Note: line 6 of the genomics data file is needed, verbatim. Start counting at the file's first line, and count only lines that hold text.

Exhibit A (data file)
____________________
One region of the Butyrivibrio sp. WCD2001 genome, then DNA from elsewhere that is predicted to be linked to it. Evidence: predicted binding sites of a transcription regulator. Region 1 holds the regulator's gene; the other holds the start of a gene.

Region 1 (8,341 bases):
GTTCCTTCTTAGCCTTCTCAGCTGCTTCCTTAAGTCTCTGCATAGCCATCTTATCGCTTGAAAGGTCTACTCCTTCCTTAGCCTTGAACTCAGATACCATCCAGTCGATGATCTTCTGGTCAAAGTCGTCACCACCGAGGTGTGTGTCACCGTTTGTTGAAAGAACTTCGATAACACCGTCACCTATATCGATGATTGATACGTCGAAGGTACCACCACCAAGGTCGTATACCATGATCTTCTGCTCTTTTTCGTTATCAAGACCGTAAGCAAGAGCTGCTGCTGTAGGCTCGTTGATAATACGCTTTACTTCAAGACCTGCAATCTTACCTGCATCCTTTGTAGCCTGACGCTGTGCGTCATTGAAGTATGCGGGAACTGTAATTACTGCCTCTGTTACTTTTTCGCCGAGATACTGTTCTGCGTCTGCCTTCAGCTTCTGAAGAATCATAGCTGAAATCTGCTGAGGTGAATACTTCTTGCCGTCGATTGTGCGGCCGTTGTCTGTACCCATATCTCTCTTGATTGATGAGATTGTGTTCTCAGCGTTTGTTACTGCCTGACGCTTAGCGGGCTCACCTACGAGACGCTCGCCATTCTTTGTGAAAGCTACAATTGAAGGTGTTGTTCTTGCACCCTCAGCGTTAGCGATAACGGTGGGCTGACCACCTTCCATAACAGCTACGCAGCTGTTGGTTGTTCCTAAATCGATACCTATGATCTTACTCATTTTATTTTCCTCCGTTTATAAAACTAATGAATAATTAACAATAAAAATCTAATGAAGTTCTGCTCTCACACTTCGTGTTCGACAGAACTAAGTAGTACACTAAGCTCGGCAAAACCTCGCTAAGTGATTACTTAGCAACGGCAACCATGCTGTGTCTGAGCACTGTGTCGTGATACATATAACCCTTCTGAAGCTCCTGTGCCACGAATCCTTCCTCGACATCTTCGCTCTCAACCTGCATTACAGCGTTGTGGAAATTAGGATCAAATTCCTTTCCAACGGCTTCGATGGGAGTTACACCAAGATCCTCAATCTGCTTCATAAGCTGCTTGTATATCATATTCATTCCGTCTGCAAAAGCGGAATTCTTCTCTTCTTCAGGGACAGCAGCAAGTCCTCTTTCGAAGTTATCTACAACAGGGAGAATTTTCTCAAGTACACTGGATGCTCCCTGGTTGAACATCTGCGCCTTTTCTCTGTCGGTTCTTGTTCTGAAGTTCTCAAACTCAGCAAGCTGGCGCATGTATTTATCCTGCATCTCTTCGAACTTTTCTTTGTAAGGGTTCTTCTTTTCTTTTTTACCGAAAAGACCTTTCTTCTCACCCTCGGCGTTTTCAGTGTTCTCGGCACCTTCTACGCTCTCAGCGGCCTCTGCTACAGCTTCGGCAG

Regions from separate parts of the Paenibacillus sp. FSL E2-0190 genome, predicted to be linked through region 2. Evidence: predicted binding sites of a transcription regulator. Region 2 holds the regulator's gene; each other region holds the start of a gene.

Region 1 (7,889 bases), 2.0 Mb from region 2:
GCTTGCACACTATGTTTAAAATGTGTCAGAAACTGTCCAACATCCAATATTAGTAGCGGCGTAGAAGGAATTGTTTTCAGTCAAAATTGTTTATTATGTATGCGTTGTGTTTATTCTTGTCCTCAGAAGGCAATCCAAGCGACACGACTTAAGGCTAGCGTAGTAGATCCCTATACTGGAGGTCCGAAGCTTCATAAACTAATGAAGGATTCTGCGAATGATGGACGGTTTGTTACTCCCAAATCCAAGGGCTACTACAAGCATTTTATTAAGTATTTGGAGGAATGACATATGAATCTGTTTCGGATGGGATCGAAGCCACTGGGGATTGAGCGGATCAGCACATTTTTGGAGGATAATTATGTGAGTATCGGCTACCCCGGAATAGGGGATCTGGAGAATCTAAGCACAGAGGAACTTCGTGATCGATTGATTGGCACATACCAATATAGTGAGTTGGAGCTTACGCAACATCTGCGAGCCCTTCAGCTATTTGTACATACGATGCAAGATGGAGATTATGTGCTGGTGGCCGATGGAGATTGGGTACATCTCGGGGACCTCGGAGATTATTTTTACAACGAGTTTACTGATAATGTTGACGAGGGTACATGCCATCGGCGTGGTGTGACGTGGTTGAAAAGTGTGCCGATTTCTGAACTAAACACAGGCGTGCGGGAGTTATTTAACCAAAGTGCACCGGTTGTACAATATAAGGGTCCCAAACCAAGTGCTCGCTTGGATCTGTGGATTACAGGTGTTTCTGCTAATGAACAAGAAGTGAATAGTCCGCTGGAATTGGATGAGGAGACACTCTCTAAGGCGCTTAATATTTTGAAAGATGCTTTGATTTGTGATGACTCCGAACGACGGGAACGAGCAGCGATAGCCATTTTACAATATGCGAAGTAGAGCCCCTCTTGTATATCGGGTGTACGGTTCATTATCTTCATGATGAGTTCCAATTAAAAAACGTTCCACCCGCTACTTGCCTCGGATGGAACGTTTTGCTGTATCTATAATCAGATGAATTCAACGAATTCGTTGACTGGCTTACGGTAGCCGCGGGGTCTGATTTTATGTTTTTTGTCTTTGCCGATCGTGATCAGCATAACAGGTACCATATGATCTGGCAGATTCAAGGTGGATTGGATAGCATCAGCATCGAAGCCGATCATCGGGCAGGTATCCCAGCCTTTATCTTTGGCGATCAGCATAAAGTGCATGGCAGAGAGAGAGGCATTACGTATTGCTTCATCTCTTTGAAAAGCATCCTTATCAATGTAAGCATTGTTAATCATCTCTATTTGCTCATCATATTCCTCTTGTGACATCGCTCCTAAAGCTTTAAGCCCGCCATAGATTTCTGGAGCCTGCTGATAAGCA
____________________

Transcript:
GCTTGCACACTATGTTTAAAATGTGTCAGAAACTGTCCAACATCCAATATTAGTAGCGGCGTAGAAGGAATTGTTTTCAGTCAAAATTGTTTATTATGTATGCGTTGTGTTTATTCTTGTCCTCAGAAGGCAATCCAAGCGACACGACTTAAGGCTAGCGTAGTAGATCCCTATACTGGAGGTCCGAAGCTTCATAAACTAATGAAGGATTCTGCGAATGATGGACGGTTTGTTACTCCCAAATCCAAGGGCTACTACAAGCATTTTATTAAGTATTTGGAGGAATGACATATGAATCTGTTTCGGATGGGATCGAAGCCACTGGGGATTGAGCGGATCAGCACATTTTTGGAGGATAATTATGTGAGTATCGGCTACCCCGGAATAGGGGATCTGGAGAATCTAAGCACAGAGGAACTTCGTGATCGATTGATTGGCACATACCAATATAGTGAGTTGGAGCTTACGCAACATCTGCGAGCCCTTCAGCTATTTGTACATACGATGCAAGATGGAGATTATGTGCTGGTGGCCGATGGAGATTGGGTACATCTCGGGGACCTCGGAGATTATTTTTACAACGAGTTTACTGATAATGTTGACGAGGGTACATGCCATCGGCGTGGTGTGACGTGGTTGAAAAGTGTGCCGATTTCTGAACTAAACACAGGCGTGCGGGAGTTATTTAACCAAAGTGCACCGGTTGTACAATATAAGGGTCCCAAACCAAGTGCTCGCTTGGATCTGTGGATTACAGGTGTTTCTGCTAATGAACAAGAAGTGAATAGTCCGCTGGAATTGGATGAGGAGACACTCTCTAAGGCGCTTAATATTTTGAAAGATGCTTTGATTTGTGATGACTCCGAACGACGGGAACGAGCAGCGATAGCCATTTTACAATATGCGAAGTAGAGCCCCTCTTGTATATCGGGTGTACGGTTCATTATCTTCATGATGAGTTCCAATTAAAAAACGTTCCACCCGCTACTTGCCTCGGATGGAACGTTTTGCTGTATCTATAATCAGATGAATTCAACGAATTCGTTGACTGGCTTACGGTAGCCGCGGGGTCTGATTTTATGTTTTTTGTCTTTGCCGATCGTGATCAGCATAACAGGTACCATATGATCTGGCAGATTCAAGGTGGATTGGATAGCATCAGCATCGAAGCCGATCATCGGGCAGGTATCCCAGCCTTTATCTTTGGCGATCAGCATAAAGTGCATGGCAGAGAGAGAGGCATTACGTATTGCTTCATCTCTTTGAAAAGCATCCTTATCAATGTAAGCATTGTTAATCATCTCTATTTGCTCATCATATTCCTCTTGTGACATCGCTCCTAAAGCTTTAAGCCCGCCATAGATTTCTGGAGCCTGCTGATAAGCA